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Four Obstacles To Closing By Brian Tracy


Fear of Failure
There are several other reasons why the end game of selling is stressful and difficult. First and foremost is the fear of failure experienced by the prospect.

Because of negative buying experiences in the past, over which you could have no control, prospects are conditioned to be suspicious, skeptical and wary of salespeople and sales approaches.

They may like to buy, but they don’t like to be sold. They are afraid of making a mistake. They are afraid of paying too much and finding it for sale cheaper somewhere else.

Fear of Criticism
They are afraid of being criticized by others for making the wrong buying decision. They are afraid of buying an inappropriate product and finding out later that they should have purchased something else.

This fear of failure, of making a mistake in buying your product, is the major reason why people object, hesitate and procrastinate on the buying decision.

Fear of Rejection
The second major obstacle to selling is the fear of rejection, of criticism and disapproval experienced by the salesperson.

You work long and hard to prospect and cultivate a prospective buyer and you are very reluctant to say anything that might cause the prospect to tune you out and turn you off.

You have a lot invested in each prospect and if you are not careful, you will find yourself being wishy-washy at the end of the sale, rather than risking incurring the displeasure of the prospect by your asking for a firm decision.

Customers Are Busy
The third reason why the end of the sale is difficult is that customers are busy and preoccupied.

It isn’t that they are not interested in enjoying the benefits of your product. It’s just that they are overwhelmed with work and they find it difficult to make sufficient time available to think through your recommendations and make a buying decision.

And the better they are as a prospect, the busier they tend to be. This is why you need to maintain momentum throughout the sales process and gently push it to a conclusion at the appropriate time.

Inertia is Hard to Break
The factor of inertia is the fourth reason that can also cause the sales process to come to a halt without a resolution.

Customers are lazy and often quite comfortable doing what they are currently doing. Your product or service may require that they make exceptional efforts to accommodate the change or a new way of doing things.

They perhaps recognize that they would be better off with your product, but the trouble and expense of installing it hardly seems to make it worth the effort.

They see no pressing need or urgency to stop doing what they are doing and start doing something else with what you are selling.

Everyone Buys at the Same Time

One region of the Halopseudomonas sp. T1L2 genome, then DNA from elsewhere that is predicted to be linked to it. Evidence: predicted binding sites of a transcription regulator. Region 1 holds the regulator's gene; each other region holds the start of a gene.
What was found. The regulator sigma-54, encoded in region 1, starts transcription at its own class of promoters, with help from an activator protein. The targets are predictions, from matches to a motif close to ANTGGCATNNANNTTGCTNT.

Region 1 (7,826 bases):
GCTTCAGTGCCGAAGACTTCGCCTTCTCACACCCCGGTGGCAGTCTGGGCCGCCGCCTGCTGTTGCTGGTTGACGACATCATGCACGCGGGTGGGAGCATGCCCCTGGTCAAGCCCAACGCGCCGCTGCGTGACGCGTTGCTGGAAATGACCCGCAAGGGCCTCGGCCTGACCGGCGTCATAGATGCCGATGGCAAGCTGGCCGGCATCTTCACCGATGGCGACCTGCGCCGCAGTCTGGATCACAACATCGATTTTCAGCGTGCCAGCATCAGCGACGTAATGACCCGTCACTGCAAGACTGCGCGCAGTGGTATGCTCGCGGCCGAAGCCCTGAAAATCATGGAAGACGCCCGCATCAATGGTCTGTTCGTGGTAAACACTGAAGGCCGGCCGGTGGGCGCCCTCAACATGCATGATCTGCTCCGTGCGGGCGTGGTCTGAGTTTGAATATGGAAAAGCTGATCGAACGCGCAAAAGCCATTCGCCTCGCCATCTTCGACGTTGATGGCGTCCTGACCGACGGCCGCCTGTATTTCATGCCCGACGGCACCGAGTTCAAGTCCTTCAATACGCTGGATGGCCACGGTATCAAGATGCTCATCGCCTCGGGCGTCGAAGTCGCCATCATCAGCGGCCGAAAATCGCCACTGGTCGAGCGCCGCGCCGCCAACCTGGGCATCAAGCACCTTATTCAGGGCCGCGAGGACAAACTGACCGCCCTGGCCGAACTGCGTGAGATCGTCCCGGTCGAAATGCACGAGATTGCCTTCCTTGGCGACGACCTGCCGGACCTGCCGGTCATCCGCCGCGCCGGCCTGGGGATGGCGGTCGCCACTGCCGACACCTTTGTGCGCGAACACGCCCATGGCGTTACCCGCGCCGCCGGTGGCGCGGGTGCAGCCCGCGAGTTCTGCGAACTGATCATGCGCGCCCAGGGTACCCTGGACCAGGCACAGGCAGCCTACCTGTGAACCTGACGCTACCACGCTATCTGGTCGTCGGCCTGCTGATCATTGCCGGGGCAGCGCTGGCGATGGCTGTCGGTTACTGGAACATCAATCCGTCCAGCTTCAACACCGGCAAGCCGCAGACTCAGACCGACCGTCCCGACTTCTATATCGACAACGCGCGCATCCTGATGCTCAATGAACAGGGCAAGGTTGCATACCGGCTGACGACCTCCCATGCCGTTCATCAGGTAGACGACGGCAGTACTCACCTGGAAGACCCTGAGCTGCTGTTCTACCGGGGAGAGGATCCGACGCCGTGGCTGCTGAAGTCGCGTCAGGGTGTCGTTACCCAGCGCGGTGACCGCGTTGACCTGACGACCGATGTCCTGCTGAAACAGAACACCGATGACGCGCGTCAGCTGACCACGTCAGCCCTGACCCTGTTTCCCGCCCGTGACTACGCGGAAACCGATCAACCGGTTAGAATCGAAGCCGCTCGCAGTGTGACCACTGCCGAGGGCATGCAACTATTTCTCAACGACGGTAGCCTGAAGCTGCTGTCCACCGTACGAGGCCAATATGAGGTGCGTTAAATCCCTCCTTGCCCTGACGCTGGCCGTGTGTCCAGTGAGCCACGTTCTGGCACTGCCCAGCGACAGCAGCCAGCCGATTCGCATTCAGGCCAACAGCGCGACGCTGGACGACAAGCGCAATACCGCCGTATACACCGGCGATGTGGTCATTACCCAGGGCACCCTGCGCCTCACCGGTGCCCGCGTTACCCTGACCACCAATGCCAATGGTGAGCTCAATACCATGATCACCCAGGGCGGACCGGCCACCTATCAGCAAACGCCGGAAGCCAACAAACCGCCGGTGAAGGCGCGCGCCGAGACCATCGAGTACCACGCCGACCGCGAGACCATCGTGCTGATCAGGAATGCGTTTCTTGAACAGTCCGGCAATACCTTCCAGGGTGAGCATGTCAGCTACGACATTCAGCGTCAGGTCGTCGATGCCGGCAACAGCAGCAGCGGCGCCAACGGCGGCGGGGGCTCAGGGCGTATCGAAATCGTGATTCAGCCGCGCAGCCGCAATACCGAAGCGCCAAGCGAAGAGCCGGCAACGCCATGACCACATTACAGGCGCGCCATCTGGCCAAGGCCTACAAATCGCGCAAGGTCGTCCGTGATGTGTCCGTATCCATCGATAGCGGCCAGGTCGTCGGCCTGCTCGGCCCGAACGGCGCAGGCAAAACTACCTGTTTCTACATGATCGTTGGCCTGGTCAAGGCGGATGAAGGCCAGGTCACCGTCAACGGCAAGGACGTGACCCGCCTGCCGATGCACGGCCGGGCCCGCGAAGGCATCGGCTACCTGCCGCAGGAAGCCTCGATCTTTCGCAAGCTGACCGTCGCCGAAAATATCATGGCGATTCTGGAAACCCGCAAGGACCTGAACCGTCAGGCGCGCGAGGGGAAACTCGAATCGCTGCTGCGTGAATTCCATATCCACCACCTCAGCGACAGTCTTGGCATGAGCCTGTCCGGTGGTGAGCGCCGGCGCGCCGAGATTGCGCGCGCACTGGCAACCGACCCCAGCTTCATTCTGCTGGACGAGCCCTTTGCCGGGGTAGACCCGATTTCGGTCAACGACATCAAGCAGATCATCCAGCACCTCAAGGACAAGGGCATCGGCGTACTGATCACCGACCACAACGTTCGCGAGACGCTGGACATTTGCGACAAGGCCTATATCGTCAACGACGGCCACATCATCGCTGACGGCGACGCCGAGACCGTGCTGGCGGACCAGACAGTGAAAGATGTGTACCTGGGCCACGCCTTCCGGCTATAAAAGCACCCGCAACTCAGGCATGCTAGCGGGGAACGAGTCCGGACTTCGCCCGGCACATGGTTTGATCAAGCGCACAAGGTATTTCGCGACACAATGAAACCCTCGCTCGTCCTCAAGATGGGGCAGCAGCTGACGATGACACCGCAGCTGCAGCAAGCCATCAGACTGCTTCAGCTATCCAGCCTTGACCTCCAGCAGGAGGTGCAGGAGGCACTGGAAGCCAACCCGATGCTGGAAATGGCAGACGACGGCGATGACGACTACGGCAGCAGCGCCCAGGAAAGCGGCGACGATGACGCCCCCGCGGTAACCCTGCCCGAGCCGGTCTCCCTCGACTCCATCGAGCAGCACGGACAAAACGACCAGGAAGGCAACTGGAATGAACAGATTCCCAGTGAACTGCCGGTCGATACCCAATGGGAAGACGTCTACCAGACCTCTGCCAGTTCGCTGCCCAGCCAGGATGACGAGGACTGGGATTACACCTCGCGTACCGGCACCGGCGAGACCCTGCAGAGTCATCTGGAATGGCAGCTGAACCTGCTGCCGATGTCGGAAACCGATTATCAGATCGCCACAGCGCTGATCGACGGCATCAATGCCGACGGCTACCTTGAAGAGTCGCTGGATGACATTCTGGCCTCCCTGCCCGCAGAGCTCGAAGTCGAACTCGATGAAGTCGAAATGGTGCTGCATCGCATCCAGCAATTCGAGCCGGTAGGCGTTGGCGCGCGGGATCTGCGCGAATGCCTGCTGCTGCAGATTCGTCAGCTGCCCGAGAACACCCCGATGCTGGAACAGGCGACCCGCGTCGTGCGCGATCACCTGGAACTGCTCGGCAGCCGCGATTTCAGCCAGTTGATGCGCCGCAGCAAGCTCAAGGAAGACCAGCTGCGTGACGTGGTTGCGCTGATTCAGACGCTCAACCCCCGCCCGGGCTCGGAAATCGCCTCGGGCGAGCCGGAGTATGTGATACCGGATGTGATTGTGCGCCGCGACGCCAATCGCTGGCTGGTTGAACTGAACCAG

The good news is that everybody you meet has bought and will buy, new products and services from someone, at some time.

If they didn’t buy from you, they will from someone else. You must find the way to overcome the natural physical and psychological obstacles to buying and then hone your skills so that you are capable of selling to almost any qualified prospect you speak to.

Action Exercises:
Now, here are two things you can do immediately to put these ideas into action.

First, recognize the normal fear of making a buying mistake experienced by the customer. Give him every reason you can think of to be confident in dealing with you.

Second, accept that everyone you talk to is busy and you are interrupting. Always ask if this is a good time for him to give you his undivided attention. If not, arrange to see him another time.
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Brian Tracy is one of the world’s leading authorities on personal and business success. His fast-moving talks and seminars are loaded with powerful, proven ideas and strategies that you can apply immediately to get better results in every area. Visit Brian’s web site and take advantage of his FREE audio program offer.

  • Josh Hinds

    One point from the advice above that I think deserves a little extra attention is in the second part of the Action Exercises that reads:

    “Second, accept that everyone you talk to is busy and you are interrupting. Always ask if this is a good time for him to give you his undivided attention. If not, arrange to see him another time.

    It seems to me that sometimes we get so focused on getting the results we seek — right now — that we miss out on a golden opportunity to differentiate ourselves between the “fast talking, gotta’ have your decision right now” types and the person we want to be that clearly conveys that we are in it to build a lasting win, win relationship with our customers.

    When we start out showing that we value a person’s time (as doing the step above will do) we put ourselves in a position in the others persons mind as someone that plans on being around for the long haul. We are letting them know that we value them enough to show we appreciate their time.

    That’s not to say that we shouldn’t be persistent if it takes more then one attempt to setup an appointment, but do keep in mind that there’s a balance between being persistent and pushy. Find that balance and you’ll put yourself on the path to sales success.

    Is there anything else you’d like to add? I certainly don’t claim to have a lock on the ideas shared here 🙂 I hope you’ll take a moment to comment.

    — All the best, Josh Hinds